As a Medicare beneficiary, you’ve probably realized that Medicare changes every year. It adjusts your premiums and deductibles and this in turn causes updates to your chosen Medicare insurance plan. Your Medicare Annual Notice of Change (ANOC) letter can help prepare you for the changes that your Medicare plan will make for the following year.

If you have a Medicare Advantage plan or a stand-alone Part D drug plan, you will receive an Annual Notice of Change Letter each year in September. (People with only a Medigap plan don’t receive these because Medigap plans do not have benefit changes from year to year).

The Medicare Annual Notice of Change is a document you receive in the mail that explains the changes that your Medicare Plan has made. Some changes you can see on an ANOC letter are increases or decreases in your monthly premiums, charges (copays, deductibles, etc.) service area, and drug formulary.

Medicare states that you should expect to receive your Annual Notice of Change each year during the month of September. If your plan makes changes to its benefits, premiums, copays, or networks, etc., the modifications will go into effect on January 1st the following year. The reason that your plan sends you the notice in September is so that you have time to review the plan changes. If you are unhappy with those changes, then you can use the Medicare Annual Election Period (Friday, October 15 to Tuesday, December 7) to select a new plan that will begin Saturday, January 1.

Every year, Medicare offers this period during which people can change their Medicare Advantage plan to a different Medicare Advantage plan. If you have a stand-alone Part D drug plan, you can change to a different Part D drug plan.

Be aware that your plan will send your ANOC letter to the address that you have on file with Medicare. If you have moved, it’s very important to notify Medicare at once so that your Annual Notice of Change doesn’t get lost in the mail.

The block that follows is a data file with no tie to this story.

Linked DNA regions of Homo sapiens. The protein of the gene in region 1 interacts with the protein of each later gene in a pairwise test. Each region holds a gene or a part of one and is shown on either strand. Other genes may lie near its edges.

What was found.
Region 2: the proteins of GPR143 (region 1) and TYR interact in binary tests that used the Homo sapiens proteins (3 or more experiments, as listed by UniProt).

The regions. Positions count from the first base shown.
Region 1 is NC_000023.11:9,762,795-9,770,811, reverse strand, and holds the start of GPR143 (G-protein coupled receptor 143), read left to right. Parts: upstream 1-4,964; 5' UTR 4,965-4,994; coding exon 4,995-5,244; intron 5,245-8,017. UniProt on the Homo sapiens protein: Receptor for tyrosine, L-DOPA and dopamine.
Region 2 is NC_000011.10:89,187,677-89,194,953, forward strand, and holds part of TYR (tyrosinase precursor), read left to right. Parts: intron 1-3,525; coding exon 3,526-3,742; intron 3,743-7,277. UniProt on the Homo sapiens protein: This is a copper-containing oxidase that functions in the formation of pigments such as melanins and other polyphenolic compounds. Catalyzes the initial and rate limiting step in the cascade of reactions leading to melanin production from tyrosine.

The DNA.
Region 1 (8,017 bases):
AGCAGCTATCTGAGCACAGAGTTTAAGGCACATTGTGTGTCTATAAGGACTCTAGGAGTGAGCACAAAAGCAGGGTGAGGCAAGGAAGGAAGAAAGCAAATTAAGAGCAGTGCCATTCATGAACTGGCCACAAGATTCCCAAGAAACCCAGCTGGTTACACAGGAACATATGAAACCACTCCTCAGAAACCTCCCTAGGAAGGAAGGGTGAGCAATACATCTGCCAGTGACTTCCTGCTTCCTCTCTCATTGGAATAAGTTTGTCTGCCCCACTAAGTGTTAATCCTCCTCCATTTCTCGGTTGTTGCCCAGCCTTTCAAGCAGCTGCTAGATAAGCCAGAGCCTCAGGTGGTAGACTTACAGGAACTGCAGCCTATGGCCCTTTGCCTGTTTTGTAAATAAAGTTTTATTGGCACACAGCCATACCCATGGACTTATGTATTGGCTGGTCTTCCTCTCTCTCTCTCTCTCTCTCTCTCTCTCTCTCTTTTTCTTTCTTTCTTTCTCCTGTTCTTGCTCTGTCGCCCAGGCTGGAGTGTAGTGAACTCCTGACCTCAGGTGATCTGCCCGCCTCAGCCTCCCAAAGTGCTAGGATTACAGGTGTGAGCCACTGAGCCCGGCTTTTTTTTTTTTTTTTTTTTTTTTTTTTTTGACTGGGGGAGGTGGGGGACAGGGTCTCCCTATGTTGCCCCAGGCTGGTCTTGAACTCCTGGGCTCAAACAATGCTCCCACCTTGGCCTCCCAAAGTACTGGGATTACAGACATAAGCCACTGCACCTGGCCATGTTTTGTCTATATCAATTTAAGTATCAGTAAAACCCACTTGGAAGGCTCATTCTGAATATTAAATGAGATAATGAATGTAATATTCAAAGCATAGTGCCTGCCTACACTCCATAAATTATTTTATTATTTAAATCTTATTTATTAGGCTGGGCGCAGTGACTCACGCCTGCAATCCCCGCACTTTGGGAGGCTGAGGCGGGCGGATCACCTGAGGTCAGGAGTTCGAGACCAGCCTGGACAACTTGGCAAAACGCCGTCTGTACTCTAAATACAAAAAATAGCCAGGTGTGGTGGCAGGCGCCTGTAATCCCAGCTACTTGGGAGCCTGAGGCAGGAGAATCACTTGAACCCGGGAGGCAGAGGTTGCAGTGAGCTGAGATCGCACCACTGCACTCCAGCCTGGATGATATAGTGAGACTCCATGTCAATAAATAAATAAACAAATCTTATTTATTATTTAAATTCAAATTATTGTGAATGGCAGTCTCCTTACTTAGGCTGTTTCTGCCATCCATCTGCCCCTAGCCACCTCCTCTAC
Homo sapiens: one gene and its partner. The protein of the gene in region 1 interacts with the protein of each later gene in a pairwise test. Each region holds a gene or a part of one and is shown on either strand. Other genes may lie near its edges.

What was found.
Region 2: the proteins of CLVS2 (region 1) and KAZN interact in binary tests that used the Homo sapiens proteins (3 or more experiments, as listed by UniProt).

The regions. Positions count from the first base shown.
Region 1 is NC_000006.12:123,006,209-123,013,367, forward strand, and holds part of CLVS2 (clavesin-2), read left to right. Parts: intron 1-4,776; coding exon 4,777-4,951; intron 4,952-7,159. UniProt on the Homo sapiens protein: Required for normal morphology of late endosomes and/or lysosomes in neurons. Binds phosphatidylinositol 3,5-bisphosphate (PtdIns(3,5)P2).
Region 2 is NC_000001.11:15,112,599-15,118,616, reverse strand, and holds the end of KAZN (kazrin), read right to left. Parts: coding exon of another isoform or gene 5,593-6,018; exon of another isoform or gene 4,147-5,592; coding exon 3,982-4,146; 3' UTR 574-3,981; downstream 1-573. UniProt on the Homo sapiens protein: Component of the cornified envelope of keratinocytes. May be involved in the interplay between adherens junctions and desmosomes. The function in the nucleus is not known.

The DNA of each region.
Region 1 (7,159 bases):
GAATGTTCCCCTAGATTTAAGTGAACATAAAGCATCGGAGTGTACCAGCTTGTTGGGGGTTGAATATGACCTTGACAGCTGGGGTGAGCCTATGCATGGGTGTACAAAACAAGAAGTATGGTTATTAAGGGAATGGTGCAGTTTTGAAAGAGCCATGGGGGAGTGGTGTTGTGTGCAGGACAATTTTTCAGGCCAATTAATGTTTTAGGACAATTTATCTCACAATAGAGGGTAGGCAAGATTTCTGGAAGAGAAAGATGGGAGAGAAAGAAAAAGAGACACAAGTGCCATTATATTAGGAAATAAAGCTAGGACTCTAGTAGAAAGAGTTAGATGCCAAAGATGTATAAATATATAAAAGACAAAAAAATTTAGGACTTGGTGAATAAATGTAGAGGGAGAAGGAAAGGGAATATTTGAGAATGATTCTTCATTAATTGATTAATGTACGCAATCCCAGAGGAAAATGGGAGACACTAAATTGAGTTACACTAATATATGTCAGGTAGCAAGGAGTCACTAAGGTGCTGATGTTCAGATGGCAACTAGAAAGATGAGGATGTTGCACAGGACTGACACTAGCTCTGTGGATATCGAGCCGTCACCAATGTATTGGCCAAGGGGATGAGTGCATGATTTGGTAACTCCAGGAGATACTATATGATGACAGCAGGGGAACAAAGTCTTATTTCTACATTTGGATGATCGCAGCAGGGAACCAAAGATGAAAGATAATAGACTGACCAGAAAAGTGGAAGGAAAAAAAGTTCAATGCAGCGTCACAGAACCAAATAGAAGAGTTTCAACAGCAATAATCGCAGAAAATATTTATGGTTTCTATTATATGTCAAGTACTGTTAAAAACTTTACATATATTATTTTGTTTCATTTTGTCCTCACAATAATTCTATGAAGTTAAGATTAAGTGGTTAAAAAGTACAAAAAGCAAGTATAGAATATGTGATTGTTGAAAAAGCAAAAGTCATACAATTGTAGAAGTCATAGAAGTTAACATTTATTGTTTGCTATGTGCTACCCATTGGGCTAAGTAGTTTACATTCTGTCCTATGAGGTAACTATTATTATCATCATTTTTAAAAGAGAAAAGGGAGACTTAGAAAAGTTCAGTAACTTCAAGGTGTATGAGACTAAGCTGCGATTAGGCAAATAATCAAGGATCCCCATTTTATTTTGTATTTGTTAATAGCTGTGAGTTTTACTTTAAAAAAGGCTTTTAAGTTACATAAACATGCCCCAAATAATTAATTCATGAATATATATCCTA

As soon as you receive your Annual Notice of Change, you will want to review it thoroughly and make sure you plan will continue to meet your healthcare needs. You will also want to make sure you are still within the plan’s service area (This might also be the right time to contact your Medicare Consultant).

Most importantly, look for any medications that you take that are being dropped or are moving from one tier to another which will affect your copay for that medication. This is one of the things that many beneficiaries neglect to do but is important. You don’t want to find out in April—when it may be too late to make changes—that one of your expensive brand name medications is no longer being offered next year by your plan.

Another change you can make during the AEP is switching from a Medicare Advantage plan back to Original Medicare. Most people who do this also enroll in a Part D drug plan to go alongside their Original Medicare.

It’s important to note that the Annual Election Period has nothing to do with Medigap (Medicare Supplement) plans. Some people think that this period can also be used to switch Medigap plans without going through medical underwriting. That’s not the case at all.

If you conclude that your plan’s upcoming changes won’t affect you much, you can let your plan automatically renew. However, if the explanation of changes worries you, contact your Medicare consultant to guide you and help you be comfortable with your plan choices for the next year.

Kenneth Kiker, CHC spent 49 years in the insurance industry before retiring in 2011 after working in United Healthcare’s Tucson office for 6 years specializing in their Medicare division. He continues to work with Medicare beneficiaries helping them with their Medicare coverage decisions. Ken achieved his Certified Health Consultant (CHC) designation in 1990 after attending The CHC School of Marketing at Purdue University and passing a series of national program exams. Email:

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